Fighting resumes in troubled Yemen city despite peace push
The fighting, the worst since forces loyal to Yemen's government halted an offensive on the lifeline port last week, was concentrated on the eastern part of the city where rebels fired artillery, the loyalist sources said.
Pro-government forces responded while jets from the Saudi-led coalition, which also supports the government, launched 12 raids, the sources said.
The news comes as efforts to end the devastating war picked up pace Monday as the government and rebels edged closer to peace talks and the UK led a push at the UN Security Council for an immediate truce.
The moves came ahead of a visit in the next few days to the war-torn country by UN envoy Martin Griffiths, once again trying to get all sides around the negotiating table.
"The government has informed the UN envoy to Yemen... that it will send a government delegation to the talks with the aim of reaching a political solution," Yemen's foreign ministry said, quoted by the official Saba news agency.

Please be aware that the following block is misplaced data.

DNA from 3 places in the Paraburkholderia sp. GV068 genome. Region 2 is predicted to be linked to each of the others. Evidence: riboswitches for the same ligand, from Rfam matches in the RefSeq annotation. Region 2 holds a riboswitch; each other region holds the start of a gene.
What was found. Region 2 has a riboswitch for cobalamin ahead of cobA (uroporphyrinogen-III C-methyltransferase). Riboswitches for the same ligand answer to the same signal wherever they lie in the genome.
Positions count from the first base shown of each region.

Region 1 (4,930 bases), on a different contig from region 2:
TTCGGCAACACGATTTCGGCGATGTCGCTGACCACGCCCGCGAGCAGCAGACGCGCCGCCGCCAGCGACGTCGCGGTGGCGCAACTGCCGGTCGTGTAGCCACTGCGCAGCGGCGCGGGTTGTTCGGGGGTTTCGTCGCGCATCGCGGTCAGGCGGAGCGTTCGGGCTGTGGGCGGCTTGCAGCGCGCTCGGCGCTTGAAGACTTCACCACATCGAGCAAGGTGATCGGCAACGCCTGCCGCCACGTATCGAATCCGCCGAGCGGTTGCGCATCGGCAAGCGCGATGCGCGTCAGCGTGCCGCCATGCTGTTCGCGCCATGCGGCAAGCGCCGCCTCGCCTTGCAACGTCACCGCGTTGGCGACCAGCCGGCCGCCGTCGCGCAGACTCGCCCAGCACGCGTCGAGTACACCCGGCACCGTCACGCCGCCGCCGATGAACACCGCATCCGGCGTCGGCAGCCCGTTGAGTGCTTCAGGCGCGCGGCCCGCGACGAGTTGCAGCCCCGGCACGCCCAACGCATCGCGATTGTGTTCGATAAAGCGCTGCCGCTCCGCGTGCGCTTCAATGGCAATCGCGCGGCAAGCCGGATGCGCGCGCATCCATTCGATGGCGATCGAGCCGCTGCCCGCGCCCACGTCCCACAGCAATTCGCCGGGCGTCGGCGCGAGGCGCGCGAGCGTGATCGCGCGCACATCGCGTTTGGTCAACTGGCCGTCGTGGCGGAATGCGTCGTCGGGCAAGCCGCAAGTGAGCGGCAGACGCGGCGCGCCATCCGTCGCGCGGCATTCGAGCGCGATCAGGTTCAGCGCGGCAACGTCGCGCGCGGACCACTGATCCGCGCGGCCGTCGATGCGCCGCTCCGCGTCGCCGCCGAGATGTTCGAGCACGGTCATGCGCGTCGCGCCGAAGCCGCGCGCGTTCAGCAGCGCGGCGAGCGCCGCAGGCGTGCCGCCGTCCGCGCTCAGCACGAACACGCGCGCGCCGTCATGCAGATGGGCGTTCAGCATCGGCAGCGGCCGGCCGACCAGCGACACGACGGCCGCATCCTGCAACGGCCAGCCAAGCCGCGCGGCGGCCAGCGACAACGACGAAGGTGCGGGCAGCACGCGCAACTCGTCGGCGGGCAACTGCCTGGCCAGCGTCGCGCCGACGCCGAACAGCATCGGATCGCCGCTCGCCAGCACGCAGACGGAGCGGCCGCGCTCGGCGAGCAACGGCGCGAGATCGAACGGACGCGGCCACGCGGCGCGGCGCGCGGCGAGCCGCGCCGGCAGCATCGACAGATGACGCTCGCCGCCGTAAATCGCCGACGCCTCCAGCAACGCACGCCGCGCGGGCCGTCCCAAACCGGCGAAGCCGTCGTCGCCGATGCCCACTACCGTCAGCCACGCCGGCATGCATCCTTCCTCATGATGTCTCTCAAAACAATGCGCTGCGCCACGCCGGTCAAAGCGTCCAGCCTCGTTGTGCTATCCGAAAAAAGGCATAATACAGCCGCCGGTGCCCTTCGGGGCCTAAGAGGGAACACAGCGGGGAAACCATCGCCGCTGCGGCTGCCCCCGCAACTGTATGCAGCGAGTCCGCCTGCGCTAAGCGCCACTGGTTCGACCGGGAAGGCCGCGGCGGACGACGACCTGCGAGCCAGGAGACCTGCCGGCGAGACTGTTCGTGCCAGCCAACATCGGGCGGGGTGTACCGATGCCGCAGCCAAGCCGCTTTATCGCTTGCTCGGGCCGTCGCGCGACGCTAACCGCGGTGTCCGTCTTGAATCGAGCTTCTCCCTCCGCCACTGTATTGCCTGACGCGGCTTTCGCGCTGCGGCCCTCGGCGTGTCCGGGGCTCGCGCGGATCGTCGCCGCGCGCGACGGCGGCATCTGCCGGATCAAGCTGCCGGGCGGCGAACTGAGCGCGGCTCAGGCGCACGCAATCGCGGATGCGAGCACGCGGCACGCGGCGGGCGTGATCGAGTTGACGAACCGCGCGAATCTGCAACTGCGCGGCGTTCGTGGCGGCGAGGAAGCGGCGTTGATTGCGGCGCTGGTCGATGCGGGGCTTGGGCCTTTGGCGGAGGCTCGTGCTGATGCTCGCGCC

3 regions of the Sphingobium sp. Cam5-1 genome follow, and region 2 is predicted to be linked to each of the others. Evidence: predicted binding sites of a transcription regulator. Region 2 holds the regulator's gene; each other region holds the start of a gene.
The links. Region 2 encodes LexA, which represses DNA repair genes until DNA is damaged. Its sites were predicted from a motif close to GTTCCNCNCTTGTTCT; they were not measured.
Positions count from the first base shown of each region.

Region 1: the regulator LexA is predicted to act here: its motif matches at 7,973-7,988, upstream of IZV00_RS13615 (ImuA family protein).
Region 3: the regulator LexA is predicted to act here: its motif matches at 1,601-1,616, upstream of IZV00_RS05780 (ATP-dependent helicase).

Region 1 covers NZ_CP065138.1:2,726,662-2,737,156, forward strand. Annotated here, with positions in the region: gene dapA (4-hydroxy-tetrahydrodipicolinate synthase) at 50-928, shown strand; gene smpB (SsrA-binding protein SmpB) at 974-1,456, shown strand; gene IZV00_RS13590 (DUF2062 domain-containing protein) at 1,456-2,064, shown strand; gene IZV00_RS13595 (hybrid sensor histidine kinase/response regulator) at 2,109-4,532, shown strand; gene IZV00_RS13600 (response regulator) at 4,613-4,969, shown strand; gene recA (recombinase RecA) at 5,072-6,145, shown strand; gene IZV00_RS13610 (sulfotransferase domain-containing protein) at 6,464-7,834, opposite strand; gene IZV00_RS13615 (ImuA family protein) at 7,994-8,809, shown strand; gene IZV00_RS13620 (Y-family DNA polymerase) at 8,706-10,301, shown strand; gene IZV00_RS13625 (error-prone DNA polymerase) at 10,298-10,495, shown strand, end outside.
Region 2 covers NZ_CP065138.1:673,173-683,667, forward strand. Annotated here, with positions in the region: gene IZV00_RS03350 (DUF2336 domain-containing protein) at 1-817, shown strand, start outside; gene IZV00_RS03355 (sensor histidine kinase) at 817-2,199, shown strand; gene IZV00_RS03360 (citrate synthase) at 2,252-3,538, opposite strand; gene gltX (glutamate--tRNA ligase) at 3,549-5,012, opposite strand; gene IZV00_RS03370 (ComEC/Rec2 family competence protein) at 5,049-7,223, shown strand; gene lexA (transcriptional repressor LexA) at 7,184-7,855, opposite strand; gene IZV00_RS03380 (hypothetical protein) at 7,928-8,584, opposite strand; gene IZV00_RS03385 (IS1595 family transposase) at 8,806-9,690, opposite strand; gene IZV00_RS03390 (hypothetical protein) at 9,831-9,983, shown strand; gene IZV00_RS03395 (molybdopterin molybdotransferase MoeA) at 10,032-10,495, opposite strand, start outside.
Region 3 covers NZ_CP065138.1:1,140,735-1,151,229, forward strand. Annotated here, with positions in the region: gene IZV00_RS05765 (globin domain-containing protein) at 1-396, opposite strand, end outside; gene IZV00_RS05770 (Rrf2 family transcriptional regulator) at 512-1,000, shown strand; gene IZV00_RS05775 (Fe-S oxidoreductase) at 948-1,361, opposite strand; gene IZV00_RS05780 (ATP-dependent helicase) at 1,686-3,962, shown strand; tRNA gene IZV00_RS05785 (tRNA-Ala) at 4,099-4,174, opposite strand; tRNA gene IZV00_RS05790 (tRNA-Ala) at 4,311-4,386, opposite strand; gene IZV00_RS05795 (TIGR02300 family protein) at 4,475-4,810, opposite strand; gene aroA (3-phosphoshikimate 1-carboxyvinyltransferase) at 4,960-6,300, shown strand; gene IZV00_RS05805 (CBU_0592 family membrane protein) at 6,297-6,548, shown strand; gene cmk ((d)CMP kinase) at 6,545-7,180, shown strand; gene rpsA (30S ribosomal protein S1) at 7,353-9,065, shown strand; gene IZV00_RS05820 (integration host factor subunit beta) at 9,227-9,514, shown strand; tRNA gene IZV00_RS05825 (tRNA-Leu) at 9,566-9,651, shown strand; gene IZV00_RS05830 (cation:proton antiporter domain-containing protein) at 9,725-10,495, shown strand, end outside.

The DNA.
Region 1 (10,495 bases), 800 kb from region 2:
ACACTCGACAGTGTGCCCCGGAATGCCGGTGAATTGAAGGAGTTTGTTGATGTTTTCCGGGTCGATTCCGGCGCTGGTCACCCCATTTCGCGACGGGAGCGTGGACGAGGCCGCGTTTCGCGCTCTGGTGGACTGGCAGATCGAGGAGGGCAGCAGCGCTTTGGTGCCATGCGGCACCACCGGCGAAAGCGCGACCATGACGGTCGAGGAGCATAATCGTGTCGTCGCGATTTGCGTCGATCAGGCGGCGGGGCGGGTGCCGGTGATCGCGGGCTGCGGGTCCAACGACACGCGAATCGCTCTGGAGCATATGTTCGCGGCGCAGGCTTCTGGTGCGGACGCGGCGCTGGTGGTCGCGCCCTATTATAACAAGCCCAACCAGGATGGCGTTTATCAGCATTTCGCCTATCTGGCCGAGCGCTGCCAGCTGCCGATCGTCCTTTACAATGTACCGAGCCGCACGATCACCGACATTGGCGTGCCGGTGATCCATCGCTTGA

Earlier, Mohammed Ali al-Houthi, head of the Houthi rebels' Higher Revolutionary Committee and an influential political figure, tweeted that he wanted his group to announce "readiness to suspend and halt all military operations" and stop firing missiles on Saudi Arabia.
Riyadh, which leads a coalition backing the Yemeni government, also lent its support to new talks. The Gulf kingdom has come under fire for its devastating airstrikes and de facto blockade of its impoverished neighbour, which has lef to the deaths of thousands of civilians.
A UN draft resolution on Yemen presented to the Security Council Monday calls for an immediate truce in the battleground port city of Hodeida, according to the draft seen by AFP.
The text of the draft UN resolution, circulated by Britain to the 14 other council members, sets a two-week deadline for the warring sides to remove all barriers to humanitarian aid.
The proposed resolution would significantly ratchet up pressure on the Saudi-led coalition and the Iran-linked Houthi rebels to seek a negotiated settlement in Yemen, where millions are on the brink of starvation.
It also calls for a large injection of foreign currency into the economy to support Yemen's collapsing currency and for salaries of civil servants, teachers, and health workers to be paid within a month.